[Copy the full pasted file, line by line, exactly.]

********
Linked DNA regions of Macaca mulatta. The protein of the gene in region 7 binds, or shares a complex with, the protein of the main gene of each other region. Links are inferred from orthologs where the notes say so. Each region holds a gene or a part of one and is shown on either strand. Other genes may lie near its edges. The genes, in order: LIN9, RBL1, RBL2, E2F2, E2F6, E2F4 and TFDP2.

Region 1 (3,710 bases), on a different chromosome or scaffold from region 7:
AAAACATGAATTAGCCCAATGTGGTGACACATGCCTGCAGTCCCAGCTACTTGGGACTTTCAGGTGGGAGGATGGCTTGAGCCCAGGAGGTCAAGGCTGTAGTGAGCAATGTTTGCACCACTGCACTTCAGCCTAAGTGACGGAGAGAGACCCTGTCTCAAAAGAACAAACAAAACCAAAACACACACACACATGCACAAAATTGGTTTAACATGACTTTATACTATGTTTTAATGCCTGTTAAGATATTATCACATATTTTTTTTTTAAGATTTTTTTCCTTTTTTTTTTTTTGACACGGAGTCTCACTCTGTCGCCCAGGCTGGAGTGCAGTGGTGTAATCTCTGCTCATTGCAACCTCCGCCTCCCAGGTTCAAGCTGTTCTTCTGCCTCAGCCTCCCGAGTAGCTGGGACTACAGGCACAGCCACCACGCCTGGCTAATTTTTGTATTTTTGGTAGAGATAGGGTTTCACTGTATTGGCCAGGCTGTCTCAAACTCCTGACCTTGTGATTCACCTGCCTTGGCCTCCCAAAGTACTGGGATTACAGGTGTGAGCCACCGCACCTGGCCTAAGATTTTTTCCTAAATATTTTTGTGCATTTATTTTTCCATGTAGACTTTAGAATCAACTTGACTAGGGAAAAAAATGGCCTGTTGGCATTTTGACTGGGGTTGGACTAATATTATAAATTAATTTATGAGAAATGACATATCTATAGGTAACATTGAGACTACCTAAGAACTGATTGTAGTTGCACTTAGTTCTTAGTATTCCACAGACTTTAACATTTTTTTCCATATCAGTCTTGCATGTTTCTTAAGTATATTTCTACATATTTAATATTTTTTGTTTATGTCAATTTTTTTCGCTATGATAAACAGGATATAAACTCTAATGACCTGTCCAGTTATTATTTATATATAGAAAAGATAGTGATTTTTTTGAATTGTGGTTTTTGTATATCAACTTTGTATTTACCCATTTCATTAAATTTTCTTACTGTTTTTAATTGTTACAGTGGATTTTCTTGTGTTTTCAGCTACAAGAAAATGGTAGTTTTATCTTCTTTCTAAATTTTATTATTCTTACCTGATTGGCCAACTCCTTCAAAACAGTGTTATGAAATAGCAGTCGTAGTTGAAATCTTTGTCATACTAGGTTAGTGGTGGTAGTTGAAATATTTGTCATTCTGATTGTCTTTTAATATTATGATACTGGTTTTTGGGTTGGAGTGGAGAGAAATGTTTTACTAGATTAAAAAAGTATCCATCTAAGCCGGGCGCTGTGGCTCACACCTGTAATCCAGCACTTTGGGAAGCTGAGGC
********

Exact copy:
Linked DNA regions of Macaca mulatta. The protein of the gene in region 7 binds, or shares a complex with, the protein of the main gene of each other region. Links are inferred from orthologs where the notes say so. Each region holds a gene or a part of one and is shown on either strand. Other genes may lie near its edges. The genes, in order: LIN9, RBL1, RBL2, E2F2, E2F6, E2F4 and TFDP2.

Region 1 (3,710 bases), on a different chromosome or scaffold from region 7:
AAAACATGAATTAGCCCAATGTGGTGACACATGCCTGCAGTCCCAGCTACTTGGGACTTTCAGGTGGGAGGATGGCTTGAGCCCAGGAGGTCAAGGCTGTAGTGAGCAATGTTTGCACCACTGCACTTCAGCCTAAGTGACGGAGAGAGACCCTGTCTCAAAAGAACAAACAAAACCAAAACACACACACACATGCACAAAATTGGTTTAACATGACTTTATACTATGTTTTAATGCCTGTTAAGATATTATCACATATTTTTTTTTTAAGATTTTTTTCCTTTTTTTTTTTTTGACACGGAGTCTCACTCTGTCGCCCAGGCTGGAGTGCAGTGGTGTAATCTCTGCTCATTGCAACCTCCGCCTCCCAGGTTCAAGCTGTTCTTCTGCCTCAGCCTCCCGAGTAGCTGGGACTACAGGCACAGCCACCACGCCTGGCTAATTTTTGTATTTTTGGTAGAGATAGGGTTTCACTGTATTGGCCAGGCTGTCTCAAACTCCTGACCTTGTGATTCACCTGCCTTGGCCTCCCAAAGTACTGGGATTACAGGTGTGAGCCACCGCACCTGGCCTAAGATTTTTTCCTAAATATTTTTGTGCATTTATTTTTCCATGTAGACTTTAGAATCAACTTGACTAGGGAAAAAAATGGCCTGTTGGCATTTTGACTGGGGTTGGACTAATATTATAAATTAATTTATGAGAAATGACATATCTATAGGTAACATTGAGACTACCTAAGAACTGATTGTAGTTGCACTTAGTTCTTAGTATTCCACAGACTTTAACATTTTTTTCCATATCAGTCTTGCATGTTTCTTAAGTATATTTCTACATATTTAATATTTTTTGTTTATGTCAATTTTTTTCGCTATGATAAACAGGATATAAACTCTAATGACCTGTCCAGTTATTATTTATATATAGAAAAGATAGTGATTTTTTTGAATTGTGGTTTTTGTATATCAACTTTGTATTTACCCATTTCATTAAATTTTCTTACTGTTTTTAATTGTTACAGTGGATTTTCTTGTGTTTTCAGCTACAAGAAAATGGTAGTTTTATCTTCTTTCTAAATTTTATTATTCTTACCTGATTGGCCAACTCCTTCAAAACAGTGTTATGAAATAGCAGTCGTAGTTGAAATCTTTGTCATACTAGGTTAGTGGTGGTAGTTGAAATATTTGTCATTCTGATTGTCTTTTAATATTATGATACTGGTTTTTGGGTTGGAGTGGAGAGAAATGTTTTACTAGATTAAAAAAGTATCCATCTAAGCCGGGCGCTGTGGCTCACACCTGTAATCCAGCACTTTGGGAAGCTGAGGC